This matter is before the court on an application by the State for an instruction to the jury on "flight."
On the fourth day of trial defendant failed to appear at the start of the morning court session. The court directed that inquiry be made as to his whereabouts. Outside the presence of the jury testimony was taken from the mother of defendant's girlfriend to the effect that defendant and the witness' daughter had at 4 A.M. on the previous night, packed their belongings and despite the mother's pleas left her home in defendant's car. The avowed reason for the departure was to escape the potential consequences of a jury verdict.
The testimony during trial graphically revealed that a vicious and brutal attack upon a 23-year-old girl occurred at dusk on a city street in Union City. After shopping at a local store the victim, while entering her vehicle, was accosted by a person wielding a razor-type knife. Immediately after the event and also at trial she positively identified defendant as the person who first assaulted her by cutting her on her hands, neck and left breast with the knife before he raped her on the sidewalk next to her car. Following defendant's arrest a search of his home and car under a warrant
turned up clothes which the victim identified as those worn by defendant on the night of the attack.
The court, being fearful that defendant had left or was about to leave the jurisdiction, issued a bench warrant for his arrest and directed forfeiture of his bail.
The right to a "flight" instruction by the court generally applies in the context of flight which occurs immediately following or shortly after the occurrence of the criminal event.
There appears to be no reported New Jersey case directly on point relative to the right of the court to advise the jury of the facts surrounding the departure of a defendant during trial and the giving of a "flight" instruction based on such facts. However, this court is of the view that if flight can be shown as reflective of a possible consciousness of guilt where it occurred close on to the criminal event it defies reason to deny the jury the right to factually know why the flight occurred at some later time.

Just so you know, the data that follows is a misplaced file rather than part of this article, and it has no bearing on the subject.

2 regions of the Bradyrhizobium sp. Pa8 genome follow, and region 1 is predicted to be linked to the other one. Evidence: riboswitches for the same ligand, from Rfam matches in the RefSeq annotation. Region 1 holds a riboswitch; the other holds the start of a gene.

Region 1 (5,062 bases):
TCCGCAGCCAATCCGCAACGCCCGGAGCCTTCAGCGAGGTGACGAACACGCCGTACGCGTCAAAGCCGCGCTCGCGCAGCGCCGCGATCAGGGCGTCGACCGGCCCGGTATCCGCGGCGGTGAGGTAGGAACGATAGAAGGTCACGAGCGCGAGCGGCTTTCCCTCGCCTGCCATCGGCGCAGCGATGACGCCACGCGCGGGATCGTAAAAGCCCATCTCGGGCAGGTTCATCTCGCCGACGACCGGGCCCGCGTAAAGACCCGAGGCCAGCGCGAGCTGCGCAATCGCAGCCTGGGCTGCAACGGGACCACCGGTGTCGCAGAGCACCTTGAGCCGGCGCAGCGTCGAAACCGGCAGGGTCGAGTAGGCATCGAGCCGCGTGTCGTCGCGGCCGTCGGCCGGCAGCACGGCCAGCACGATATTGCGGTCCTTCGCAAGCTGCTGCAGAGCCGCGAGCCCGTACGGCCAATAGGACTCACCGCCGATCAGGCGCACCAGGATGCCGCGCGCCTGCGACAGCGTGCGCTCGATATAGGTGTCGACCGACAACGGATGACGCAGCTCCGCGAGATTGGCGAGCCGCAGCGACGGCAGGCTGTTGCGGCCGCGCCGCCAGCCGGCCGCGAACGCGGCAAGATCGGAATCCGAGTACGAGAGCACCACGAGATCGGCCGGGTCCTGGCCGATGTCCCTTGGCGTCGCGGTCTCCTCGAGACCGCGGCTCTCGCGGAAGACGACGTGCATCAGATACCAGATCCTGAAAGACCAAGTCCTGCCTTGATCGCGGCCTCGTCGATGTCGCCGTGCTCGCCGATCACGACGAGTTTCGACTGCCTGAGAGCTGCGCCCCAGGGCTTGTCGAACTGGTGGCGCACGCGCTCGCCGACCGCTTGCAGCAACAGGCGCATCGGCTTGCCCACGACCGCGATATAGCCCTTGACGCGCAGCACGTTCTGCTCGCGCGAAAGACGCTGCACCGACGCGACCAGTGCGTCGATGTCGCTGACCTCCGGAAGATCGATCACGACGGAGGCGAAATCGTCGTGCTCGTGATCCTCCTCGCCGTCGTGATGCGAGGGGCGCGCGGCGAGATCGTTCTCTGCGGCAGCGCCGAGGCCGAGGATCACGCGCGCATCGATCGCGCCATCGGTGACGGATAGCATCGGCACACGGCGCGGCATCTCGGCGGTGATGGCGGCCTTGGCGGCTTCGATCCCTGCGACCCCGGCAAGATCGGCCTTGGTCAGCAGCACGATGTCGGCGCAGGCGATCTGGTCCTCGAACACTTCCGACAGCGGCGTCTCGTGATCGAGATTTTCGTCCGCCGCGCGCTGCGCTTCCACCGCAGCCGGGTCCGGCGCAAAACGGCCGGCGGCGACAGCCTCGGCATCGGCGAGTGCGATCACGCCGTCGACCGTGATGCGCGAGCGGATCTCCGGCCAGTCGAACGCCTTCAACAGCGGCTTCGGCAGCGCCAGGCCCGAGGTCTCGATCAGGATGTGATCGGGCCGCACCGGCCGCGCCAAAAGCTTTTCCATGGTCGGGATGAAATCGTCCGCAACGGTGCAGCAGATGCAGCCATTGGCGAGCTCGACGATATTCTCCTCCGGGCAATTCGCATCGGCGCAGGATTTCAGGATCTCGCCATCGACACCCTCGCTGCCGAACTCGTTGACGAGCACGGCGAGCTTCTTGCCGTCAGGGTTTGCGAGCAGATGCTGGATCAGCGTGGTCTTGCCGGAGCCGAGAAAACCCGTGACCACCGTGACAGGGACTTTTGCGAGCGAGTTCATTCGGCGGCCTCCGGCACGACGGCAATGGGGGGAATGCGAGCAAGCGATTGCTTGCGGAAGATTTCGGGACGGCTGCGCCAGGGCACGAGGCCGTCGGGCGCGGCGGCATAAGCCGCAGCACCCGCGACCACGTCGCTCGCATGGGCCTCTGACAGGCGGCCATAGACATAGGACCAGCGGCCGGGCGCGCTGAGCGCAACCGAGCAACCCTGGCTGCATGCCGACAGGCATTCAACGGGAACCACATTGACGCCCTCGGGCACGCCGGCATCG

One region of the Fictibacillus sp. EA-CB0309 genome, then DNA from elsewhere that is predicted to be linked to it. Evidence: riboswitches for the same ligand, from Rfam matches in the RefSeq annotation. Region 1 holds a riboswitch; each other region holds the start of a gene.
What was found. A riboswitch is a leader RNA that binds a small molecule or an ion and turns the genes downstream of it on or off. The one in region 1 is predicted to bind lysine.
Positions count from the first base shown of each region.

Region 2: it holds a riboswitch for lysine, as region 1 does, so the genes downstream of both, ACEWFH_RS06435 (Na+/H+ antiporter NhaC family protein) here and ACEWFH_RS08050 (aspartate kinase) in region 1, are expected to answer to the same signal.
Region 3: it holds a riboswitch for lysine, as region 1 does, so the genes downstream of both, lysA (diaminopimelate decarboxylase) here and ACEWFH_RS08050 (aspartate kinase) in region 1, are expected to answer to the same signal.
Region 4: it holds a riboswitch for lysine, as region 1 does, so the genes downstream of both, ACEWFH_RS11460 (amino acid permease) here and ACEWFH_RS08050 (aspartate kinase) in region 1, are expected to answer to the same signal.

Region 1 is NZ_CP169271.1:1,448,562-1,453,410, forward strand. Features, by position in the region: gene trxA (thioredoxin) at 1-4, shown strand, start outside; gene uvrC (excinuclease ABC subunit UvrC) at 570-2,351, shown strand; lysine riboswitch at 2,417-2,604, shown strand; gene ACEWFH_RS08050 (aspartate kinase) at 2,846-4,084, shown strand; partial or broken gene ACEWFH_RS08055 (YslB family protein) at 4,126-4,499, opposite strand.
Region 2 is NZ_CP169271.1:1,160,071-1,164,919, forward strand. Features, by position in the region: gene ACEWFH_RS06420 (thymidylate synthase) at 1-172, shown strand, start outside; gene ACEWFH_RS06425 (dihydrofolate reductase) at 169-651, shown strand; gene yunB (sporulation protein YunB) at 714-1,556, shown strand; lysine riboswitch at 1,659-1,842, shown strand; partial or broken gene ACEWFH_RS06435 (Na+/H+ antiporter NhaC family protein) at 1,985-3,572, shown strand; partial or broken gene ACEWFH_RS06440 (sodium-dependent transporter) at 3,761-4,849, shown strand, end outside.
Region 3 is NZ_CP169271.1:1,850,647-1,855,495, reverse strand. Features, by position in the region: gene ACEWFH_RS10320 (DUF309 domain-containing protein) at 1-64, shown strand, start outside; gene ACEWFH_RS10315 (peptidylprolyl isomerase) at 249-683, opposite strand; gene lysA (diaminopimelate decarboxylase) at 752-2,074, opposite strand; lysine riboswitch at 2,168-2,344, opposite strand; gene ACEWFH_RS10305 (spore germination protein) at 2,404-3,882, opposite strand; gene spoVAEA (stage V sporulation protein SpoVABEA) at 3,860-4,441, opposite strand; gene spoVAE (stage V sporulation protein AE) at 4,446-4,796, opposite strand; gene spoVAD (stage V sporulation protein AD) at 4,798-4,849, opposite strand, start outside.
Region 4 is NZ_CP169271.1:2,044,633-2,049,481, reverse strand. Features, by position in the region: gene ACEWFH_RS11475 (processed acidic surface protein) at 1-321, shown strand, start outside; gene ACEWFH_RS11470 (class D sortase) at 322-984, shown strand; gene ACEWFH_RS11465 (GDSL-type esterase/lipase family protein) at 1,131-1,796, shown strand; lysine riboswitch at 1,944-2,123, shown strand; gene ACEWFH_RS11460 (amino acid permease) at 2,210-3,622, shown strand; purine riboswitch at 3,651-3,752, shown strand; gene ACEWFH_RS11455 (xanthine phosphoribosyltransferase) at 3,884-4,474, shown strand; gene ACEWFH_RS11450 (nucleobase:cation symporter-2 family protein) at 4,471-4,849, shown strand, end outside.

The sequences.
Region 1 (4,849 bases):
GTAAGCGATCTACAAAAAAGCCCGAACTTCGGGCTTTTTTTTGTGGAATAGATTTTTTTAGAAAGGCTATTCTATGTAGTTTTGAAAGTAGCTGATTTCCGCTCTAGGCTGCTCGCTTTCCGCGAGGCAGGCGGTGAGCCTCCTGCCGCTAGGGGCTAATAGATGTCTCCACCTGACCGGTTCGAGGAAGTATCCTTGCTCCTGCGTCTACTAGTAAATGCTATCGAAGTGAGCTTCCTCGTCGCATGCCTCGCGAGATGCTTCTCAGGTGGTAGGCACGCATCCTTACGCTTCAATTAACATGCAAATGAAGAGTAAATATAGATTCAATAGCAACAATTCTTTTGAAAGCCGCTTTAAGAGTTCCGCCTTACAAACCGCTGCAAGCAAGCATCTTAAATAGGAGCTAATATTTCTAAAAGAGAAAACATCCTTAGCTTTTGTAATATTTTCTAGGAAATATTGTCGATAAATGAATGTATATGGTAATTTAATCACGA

The court, in passing, notes that the evidence of the guilt of this defendant at the time when he departed the courtroom scene was more than sufficient for the jury to return a guilty verdict. Because of the vicious and inhuman nature of the assault, defendant in all likelihood fully realized that if he was found guilty and found to be medically and legally responsible for his acts, a long-term period of incarceration would be appropriate, subject to mitigating factors that might appear in a probation pre-sentence investigation report.
Flight in the criminal law is defined as "the evading of the course of justice by voluntarily withdrawing oneself in order to avoid arrest or detention, or the institution or continuance of criminal proceedings * * *." Black's Law Dictionary (4th ed. 1968); People v. Griffin , 23 Ill. App. 3d 461, 318 N.E. 2d 671 (D. Ct. App. 1974) (emphasis added).
New Jersey courts have long recognized that flight, in certain circumstances, is relevant and probative in a criminal trial to prove consciousness of guilt. State v. Wilson , 57 N.J. 39, 49 ...